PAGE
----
As Paul wheeled Shirley along the walk, he smiled, or maybe grimaced. With all that scar tissue on his face, it was hard to tell. Looked like somebody had crushed the front of his skull with a crowbar or something, pushed everything back so far it was both a wonder he was alive and a mercy he wasn’t tuned to the same channel as the rest of humanity. The state of Washington had estimated his age to be between twenty-five and thirty at the time he was discovered, lying near death in a railroad car down behind Western Station. Some bureaucrat had named him Paul Hardy, after a nephew who had died during childbirth. That was seven years ago, so these days Paul was probably somewhere in his midthirties, a strapping two-hundredtwenty-pound block of concrete who spent his days working for Ken Suzuki, a local landscaping contractor. While Paul could not actually be taught anything per se, he could, with a bit of patience, be introduced to simple tasks. Sometimes you had to show him more than once, but once he got it . . . you know . . . “take that bag over there and put it in the pile” . . . once he got it, he was an absolutely tireless worker. Had to be led away for lunch. Funny thing was . . . after lunch . . . you had to show him all over again. As the wheelchair rolled along, a gust of wind rumbled overhead, shivering the branches, separating the dead from the dying as it sent yet another batch of leaves twirling downward to the moist earth, where ancient roots had corrupted the sidewalk, pushing the stones upward at odd degrees and angles, until passersby were obliged to walk on the grass strip between the sidewalk and the curb or risk breaking an ankle.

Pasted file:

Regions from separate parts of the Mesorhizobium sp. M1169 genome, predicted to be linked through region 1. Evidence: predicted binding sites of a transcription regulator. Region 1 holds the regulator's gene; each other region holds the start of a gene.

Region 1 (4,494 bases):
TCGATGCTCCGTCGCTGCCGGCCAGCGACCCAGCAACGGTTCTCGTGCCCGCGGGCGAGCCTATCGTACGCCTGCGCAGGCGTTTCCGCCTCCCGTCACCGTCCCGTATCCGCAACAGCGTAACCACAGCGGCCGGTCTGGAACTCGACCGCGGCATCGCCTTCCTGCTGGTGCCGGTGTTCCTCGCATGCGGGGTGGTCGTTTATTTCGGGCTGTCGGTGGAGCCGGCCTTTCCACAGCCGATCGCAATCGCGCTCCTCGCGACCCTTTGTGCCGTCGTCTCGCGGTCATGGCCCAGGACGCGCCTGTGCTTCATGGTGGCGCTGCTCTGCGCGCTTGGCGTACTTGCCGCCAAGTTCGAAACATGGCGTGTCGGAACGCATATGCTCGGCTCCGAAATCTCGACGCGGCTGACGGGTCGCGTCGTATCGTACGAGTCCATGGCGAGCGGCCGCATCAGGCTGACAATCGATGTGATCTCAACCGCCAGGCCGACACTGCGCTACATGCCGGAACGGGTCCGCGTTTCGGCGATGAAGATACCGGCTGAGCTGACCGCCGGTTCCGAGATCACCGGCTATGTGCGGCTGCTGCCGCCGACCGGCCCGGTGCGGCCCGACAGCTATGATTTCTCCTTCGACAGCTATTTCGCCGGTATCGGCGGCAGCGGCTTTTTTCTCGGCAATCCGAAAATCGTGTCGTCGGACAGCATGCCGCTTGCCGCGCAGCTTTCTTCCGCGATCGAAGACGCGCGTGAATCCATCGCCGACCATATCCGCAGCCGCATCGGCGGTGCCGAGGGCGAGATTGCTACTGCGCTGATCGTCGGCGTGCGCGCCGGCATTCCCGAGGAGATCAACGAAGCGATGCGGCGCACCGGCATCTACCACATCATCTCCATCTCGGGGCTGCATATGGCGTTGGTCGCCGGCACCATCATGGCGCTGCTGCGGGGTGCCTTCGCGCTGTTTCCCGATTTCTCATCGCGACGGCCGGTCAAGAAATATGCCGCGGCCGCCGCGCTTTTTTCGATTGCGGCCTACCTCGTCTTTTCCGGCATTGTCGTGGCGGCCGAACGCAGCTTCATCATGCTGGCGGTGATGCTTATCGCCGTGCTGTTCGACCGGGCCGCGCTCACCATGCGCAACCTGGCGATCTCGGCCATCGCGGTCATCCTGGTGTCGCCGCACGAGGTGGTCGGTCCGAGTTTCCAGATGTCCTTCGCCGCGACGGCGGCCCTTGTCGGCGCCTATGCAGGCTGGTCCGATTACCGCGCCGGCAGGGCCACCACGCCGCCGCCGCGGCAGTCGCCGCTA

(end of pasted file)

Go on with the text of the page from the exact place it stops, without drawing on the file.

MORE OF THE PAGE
As they came alongside the first van, Randall stepped back onto the sidewalk. Paul was forced to wheel out to the right, toward the little wire fence separating the sidewalk from the front yard. The sound of Paul and Shirley approaching snapped Randall’s head around. His habitually furrowed brow was more deeply pleated than usual. His square lower jaw worked his gum at a speed unattainable by better adjusted members of society. By the time his brain processed the picture of Paul and Shirley and decided these were people he knew, he was already patting himself down, looking for gifts and offerings.
Ms. Willis said it was a self-esteem problem that made him give things away when confronted by strangers. She said he was like everybody else; all he wanted was to love and be loved, but anybody who’d ever watched Randall strip to the skin trying to gain favor with strangers harbored serious doubts as to just how mainstream Randall could be considered.
Shirley’s anxiety concerning seating proved accurate. The sound of the sliding door brought them running. All of a sudden the moment was at hand, and nobody wanted to be left behind. Ms. Willis arrived with Darl in tow. Carman and Roger held hands as they picked their way across the wet grass. That’s when Eunice Ponds came trotting out to say she’d changed her mind about wanting to go, and why was she always the one got left behind and why were we bringing old blind Mrs. Dahlberg anyway, wasn’t like she could see anything, and why didn’t we take her instead, at which point, she staged a tantrum right there on the sidewalk in front of God and a couple of neighbors out walking the dog. Took half a box of tissues, a promise of ice cream from Mrs. Willis to put out the fire. As Eunice took her first grudging step back toward Harmony House, onlookers made it a point to spread themselves thin, lest some posture or gesture unwittingly rekindle Eunice’s embers of resentment.